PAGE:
If this boy Stephen gained audience with the king has been debated. But it is know that on account of the children Philip Augustus consulted his advisors and learned men at the University of Paris, after which he ordered the children to disperse. They refused. Instead, like thistle on the breeze they gathered at Vendome, high and low, descending from castles on the mountains, emerging from wretched mud hovels, singing while they marched, holding wax tapers, waving perfumed censers, bringing copies of the red silk Oriaflamme with gold flames scattered. And if asked how they would accomplish what grown men could not, they replied that they were equal to the will of God and whatever He might wish for them, that would they humbly and gladly accept.

News of these crusading children got to Germany and Lotharingia quick as a storm. The Benedictine William at his monastery near Guines wrote of it. The monk Reiner at Liege wrote of it. And in Cologne the monk Godfrey wrote that a child called Nicholas began to preach outside the Byzantine cathedral where bones of the Magi rest in a golden casket. They say Archbishop Raynuldus brought back these inestimable relics from the sack of Milan. Whatever the fact, thousands came to worship. Nicholas preached to all who approached, holding up the metal cross in the form of Tau. But he did not preach the slaughter of Muslims, saying that the holy word of God would illuminate their lives, would convert them, would cause them to abhor the wicked faith of Mahomet and worship Jesus.

They set forth about the time of the Pentecost, according to the annal of Cologne, and left behind their plows and carts, abandoned the animals they pastured. Many took up pilgrim costume, wide brimmed hat, palmer’s staff, gray coat and a cross sewn to the breast. By repute they numbered twenty thousand. Some leapt and danced like storks prepared to migrate. Thus wrapped in mighty delusions they walked from Cologne to Basle, to Geneva, traversed the Alps near Mount Cenis, by which time half had been lost, murdered, starved, frozen, drowned in raging mountain streams, devoured by famished wolves.

In August they reached the gates of Genova, but three thousand more had disappeared. Nicholas petitioned the Senate, begging hospitality for one night, explaining that the sea would divide next morning as it divided for Moses and they would march on to Jerusalem. His petition was granted. But at dawn the waves broke without remission. Therefore the children marched to Pisa, thinking they had missed their appointment. How many perished on this journey is not known. The Senones chronicle that two shiploads of children sailed from Pisa to the Holy Land. What became of them is not recorded. Others wandered uncertainly toward Arezzo, Firenzi, Perugia. It may be that a few walked to Rome where they met the pontiff. Without doubt some reached the port of Brindisi where a Norwegian named Friso sold the boys into slavery, the girls into brothels. Illi de Brunusio virgines stupranteur. Et in arcum pessimum venumdantur.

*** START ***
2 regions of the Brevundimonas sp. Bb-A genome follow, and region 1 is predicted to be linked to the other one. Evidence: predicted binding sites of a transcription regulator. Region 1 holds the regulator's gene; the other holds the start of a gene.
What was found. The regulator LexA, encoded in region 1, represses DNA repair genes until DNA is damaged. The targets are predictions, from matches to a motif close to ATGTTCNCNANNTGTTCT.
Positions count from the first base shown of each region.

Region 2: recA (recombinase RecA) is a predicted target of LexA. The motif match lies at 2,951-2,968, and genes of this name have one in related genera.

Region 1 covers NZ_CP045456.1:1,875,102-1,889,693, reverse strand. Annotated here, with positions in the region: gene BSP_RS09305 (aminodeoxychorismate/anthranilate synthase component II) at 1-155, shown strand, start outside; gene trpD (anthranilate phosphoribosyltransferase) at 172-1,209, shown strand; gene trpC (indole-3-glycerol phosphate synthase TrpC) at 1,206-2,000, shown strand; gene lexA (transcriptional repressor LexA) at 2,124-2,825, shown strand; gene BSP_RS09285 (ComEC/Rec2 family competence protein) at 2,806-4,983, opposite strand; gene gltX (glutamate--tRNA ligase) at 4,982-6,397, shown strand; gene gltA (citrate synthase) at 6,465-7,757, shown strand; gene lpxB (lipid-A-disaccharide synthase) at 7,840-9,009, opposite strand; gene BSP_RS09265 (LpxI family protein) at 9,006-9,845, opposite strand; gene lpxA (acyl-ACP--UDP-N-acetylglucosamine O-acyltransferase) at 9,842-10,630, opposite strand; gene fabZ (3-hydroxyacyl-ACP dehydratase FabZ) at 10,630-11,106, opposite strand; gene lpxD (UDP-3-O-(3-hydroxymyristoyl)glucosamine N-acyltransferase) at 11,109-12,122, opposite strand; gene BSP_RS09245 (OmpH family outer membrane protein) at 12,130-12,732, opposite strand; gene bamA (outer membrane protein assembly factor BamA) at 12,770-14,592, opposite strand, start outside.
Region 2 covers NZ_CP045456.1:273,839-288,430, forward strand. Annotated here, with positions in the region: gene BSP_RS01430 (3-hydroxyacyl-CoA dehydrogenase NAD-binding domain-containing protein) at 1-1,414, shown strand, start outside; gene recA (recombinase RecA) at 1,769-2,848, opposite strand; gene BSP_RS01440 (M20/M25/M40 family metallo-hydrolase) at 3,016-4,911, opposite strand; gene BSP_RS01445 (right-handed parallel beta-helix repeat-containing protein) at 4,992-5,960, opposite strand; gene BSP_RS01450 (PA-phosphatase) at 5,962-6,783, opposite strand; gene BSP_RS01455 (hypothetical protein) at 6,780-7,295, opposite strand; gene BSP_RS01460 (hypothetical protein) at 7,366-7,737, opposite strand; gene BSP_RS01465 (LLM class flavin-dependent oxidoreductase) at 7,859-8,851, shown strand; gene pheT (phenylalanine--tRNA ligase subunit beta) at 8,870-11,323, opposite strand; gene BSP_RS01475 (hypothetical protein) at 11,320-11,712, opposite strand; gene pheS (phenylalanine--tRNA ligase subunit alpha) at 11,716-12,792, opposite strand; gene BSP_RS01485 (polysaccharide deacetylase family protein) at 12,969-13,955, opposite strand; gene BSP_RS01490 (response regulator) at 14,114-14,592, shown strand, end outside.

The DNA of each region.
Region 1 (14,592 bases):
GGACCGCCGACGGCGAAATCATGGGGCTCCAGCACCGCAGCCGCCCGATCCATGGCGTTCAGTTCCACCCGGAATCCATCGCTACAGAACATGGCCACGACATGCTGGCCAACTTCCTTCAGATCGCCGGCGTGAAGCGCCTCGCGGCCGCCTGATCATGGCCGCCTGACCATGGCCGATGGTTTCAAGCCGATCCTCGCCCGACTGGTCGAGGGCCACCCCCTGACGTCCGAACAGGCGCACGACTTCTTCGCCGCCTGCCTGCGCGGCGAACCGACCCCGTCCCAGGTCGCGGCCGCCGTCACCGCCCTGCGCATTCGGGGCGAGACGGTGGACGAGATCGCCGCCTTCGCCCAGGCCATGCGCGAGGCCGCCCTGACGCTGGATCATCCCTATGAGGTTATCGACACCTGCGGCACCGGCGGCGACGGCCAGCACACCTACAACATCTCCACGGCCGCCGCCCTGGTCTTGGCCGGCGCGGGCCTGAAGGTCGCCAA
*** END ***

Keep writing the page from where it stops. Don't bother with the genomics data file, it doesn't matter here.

Concerning Nicholas, one document from those days asserts that he came at length to the Holy Land where he fought bravely at Acre, later at Damietta, returning unharmed. Perhaps. But when the citizens of Cologne learned what happened to their children they hanged his father.

As for Stephen, thirty thousand innocents gathered beneath his standard, a woolen cross affixed to the right shoulder of each. When they set out they were accompanied by animals and birds, overhead a cloud of butterflies, which are bearers of the soul. They leapt and shouted as did the German children, and sang for joy. O Jerusalem! O Jerusalem! Our feet shall stand within thy walls!

Through the fruitful heart of France they marched south to Lyons, beside the Rhone to Valence, Avignon, Marseille. Stephen traveled at this leisure in a chariot fitted with carpets and a decorated canopy protecting him from the August sun. Twelve youths from noble families surrounded him, forming the honor guard, each handsomely mounted, holding a lance. It is said that while Stephen was a child in years, ten or twelve, he was adept at vice, lecherous, quick to benefit from his role as saint and prophet. If he stood up to address the multitude thousands pressed forward. On such occasion many were trampled or suffocated. Those nearest him would reach out to pluck a thread from his coat, a splinter from the cart, a hair from the mane of the horse that drew him, much as it was Peter the hermit.
At Marseille they found the sea unyielding. Waves curled and broke, adamant. Now two agents of Satan slipped out of the darkness. William Porcus. Hugo Ferreus. Concerning the first, some have called him a merchant of Marseille while others think he was Genoese sea captain of high repute. Yet again, he is called William de Posqueres who fought at the siege of Acre with Guy de Lusignan. As to Hugo Ferreus, most think him viguier of Marseille, which is to say the viscount’s representative and traded in the Holy Land. No matter. Without cost, for love of God, absque pretito, causa Dei, so these knaves declared, would they charter what vessels were required, enabling a fervent army of Christ to reach Jerusalem. Seven vessels these traffickers obtained. What sort is not known? Gulafres. Dromonds. Bazas.

For eighteen years Europe did not learn the fate of these children, not until a priest who had accompanied them returned. Of all who embarked at Marseille he alone came back to say what happened. West of Sardinia rises a deserted islet, Acciptrum, referring to falcons that nest among the cliffs. Three days out from Marseille a furious storm drove two vessels against this rocky islet. All aboard were lost. The remaining vessels bore south to Africa and the slave market at Bujeiah. Here the Frankish children were sold. Some vanished in Bujeiah. Others went to Alexandria where the governor, Maschemuth, put them to work cultivating his fields. Sultan Malek Kamel bought seven hundred. Some few did set afoot in the Holy Land but were carried away to Damascus or Baghdad where they were decapitated or drowned or shot by archers if they did not renounce out Lord.